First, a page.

Reed’s Pension Initiative Undermines Concept of Vesting

On November 12, 2013 San Jose Mayor Chuck Reed and four other California mayors filed initial paperwork for a dangerous initiative called the “The Pension Reform Act of 2014.” If the initiative qualifies for the ballot and if it is passed by California voters, it would amend the state constitution to do away with the “vested rights doctrine” that currently protects the pensions of millions of public sector workers, including UAPD members.  If passed, the new initiative would give public employers the ability to change the pension formulas for current employees, not just future hires.   Though they would still owe current employees a retirement benefit based on what they’ve earned to date, moving forward public employers would be able to “modify, freeze, or terminate” those benefits.   In other words, the initiative is the most serious attack on pensions to date.  Reed and his supporters are trying to collect 800,000 signatures by June to place the initiative on the November 2014 ballot.

UAPD is part of a coalition that is gearing up to fight Reed’s pension-killing initiative.  We are already raising funds and preparing a strategy to get the word out to California voters.  But it’s not too early to start talking to your friends and family about why they should oppose this initiative, first by refusing to sign the petition, and, if it comes to the ballot, by voting no on the measure.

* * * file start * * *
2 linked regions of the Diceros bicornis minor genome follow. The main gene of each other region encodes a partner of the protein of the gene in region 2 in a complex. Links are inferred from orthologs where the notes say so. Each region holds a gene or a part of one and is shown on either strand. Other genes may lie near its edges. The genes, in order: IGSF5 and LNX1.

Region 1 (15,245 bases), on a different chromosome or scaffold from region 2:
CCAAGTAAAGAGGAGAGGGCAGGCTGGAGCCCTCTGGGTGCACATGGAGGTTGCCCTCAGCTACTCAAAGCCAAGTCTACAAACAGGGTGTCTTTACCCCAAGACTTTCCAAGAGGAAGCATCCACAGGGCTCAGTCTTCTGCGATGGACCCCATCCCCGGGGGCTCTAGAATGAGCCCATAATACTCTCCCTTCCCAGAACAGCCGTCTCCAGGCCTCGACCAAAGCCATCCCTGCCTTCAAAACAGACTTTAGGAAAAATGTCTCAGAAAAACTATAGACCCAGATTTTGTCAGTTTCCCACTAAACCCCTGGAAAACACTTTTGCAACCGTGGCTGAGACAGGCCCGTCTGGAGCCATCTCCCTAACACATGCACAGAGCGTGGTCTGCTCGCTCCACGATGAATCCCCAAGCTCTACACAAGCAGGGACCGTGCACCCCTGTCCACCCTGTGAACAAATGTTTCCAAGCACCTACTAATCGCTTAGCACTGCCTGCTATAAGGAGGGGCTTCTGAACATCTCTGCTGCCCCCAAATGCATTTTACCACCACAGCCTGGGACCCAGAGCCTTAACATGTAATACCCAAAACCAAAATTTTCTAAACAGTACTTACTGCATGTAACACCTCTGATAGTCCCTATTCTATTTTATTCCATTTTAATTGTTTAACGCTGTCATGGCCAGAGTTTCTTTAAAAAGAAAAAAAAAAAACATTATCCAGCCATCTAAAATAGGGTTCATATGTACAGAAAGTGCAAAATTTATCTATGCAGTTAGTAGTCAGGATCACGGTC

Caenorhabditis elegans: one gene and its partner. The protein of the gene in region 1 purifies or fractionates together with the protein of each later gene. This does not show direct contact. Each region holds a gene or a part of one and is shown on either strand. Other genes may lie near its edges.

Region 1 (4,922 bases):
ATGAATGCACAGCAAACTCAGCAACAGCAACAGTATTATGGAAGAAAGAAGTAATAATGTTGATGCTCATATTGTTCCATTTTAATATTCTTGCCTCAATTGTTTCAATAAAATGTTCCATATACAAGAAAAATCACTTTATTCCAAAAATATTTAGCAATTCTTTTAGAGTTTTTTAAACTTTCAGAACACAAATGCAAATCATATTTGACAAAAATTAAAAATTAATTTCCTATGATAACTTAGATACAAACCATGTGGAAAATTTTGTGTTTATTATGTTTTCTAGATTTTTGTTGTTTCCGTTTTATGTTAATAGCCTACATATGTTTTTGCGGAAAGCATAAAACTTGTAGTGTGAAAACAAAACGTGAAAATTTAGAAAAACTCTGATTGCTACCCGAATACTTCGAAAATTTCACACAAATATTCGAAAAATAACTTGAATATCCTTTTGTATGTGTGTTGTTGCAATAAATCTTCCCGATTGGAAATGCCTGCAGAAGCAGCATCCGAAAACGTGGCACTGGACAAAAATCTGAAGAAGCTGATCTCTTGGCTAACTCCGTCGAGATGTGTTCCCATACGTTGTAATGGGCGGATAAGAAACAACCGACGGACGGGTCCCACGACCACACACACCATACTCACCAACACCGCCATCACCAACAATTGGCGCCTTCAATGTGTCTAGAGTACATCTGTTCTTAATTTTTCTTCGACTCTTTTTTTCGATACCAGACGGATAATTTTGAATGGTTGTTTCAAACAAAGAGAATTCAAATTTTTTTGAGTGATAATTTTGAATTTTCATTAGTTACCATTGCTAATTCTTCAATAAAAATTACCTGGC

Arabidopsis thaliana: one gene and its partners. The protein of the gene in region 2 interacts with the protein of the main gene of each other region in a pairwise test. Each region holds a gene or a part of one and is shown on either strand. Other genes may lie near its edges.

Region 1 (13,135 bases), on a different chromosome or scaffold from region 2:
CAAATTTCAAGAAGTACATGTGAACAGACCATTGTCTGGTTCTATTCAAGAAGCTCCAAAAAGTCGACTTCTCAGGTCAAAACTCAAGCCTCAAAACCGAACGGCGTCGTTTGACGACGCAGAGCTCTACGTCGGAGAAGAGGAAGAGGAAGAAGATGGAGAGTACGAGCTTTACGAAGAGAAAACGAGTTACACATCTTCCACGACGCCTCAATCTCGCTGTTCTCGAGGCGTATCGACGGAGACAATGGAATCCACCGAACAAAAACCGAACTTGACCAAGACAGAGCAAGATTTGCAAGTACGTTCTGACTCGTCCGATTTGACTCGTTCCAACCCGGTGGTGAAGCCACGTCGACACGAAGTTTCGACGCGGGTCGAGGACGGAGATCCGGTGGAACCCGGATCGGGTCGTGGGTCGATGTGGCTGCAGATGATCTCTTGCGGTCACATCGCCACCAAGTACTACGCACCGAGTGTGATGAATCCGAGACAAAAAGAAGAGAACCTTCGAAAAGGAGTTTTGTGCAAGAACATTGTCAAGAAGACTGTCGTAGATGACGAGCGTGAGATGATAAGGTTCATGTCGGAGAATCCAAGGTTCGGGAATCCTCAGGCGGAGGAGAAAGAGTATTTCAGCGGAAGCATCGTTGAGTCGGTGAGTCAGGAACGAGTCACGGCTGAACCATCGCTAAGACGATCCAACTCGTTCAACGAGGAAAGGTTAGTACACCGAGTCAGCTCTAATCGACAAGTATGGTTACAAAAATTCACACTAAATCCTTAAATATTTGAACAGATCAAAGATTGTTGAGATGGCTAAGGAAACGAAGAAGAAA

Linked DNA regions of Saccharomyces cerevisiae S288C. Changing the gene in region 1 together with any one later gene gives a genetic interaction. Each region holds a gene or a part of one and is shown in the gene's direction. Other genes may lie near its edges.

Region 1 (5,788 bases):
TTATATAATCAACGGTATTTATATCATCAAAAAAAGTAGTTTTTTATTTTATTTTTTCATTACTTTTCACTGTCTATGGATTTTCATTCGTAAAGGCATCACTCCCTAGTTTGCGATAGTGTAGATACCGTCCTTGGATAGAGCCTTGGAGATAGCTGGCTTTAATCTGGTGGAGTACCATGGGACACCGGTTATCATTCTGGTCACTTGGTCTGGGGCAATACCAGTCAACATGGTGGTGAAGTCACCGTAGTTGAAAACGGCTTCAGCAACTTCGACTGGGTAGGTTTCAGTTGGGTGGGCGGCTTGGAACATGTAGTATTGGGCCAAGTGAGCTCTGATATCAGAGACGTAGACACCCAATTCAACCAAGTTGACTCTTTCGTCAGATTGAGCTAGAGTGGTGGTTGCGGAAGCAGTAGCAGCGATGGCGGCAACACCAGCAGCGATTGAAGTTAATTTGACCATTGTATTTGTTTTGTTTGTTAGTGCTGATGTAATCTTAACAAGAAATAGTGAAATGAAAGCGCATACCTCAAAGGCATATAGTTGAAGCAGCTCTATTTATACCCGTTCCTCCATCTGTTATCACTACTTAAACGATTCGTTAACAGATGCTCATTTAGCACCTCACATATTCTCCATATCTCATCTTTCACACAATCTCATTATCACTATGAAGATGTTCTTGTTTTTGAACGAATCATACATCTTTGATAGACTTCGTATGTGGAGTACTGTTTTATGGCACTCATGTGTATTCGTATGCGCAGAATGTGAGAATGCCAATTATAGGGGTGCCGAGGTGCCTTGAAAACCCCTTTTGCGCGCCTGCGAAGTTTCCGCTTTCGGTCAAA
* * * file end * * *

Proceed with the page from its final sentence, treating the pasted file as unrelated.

Reasons to Oppose Chuck Reed’s Pension Reform Initiative:

  1. Doctors, firefighters, police officers, teachers and thousands of other public workers could see most of their retirement benefits disappear.  Reliable retirement benefits are essential to recruiting good people for these important jobs, which often pay less than what private sector jobs do.
  2. Although Reed is a Democrat who claims the initiative is bipartisan, this campaign is funded largely by wealthy conservatives, including Texas billionaire and former Enron trader John Arnold.
  3. As the economy is recovering, pension plans are recovering too, making this radical change in the California Constitution unnecessary.  To give one example, CalPERS just received a $261 million dollar payment from JPMorgan as part of the settlement of a federal investigation of the bank for practices that contributed to the 2008 financial crisis.
  4. Read more reasons to oppose the initiative at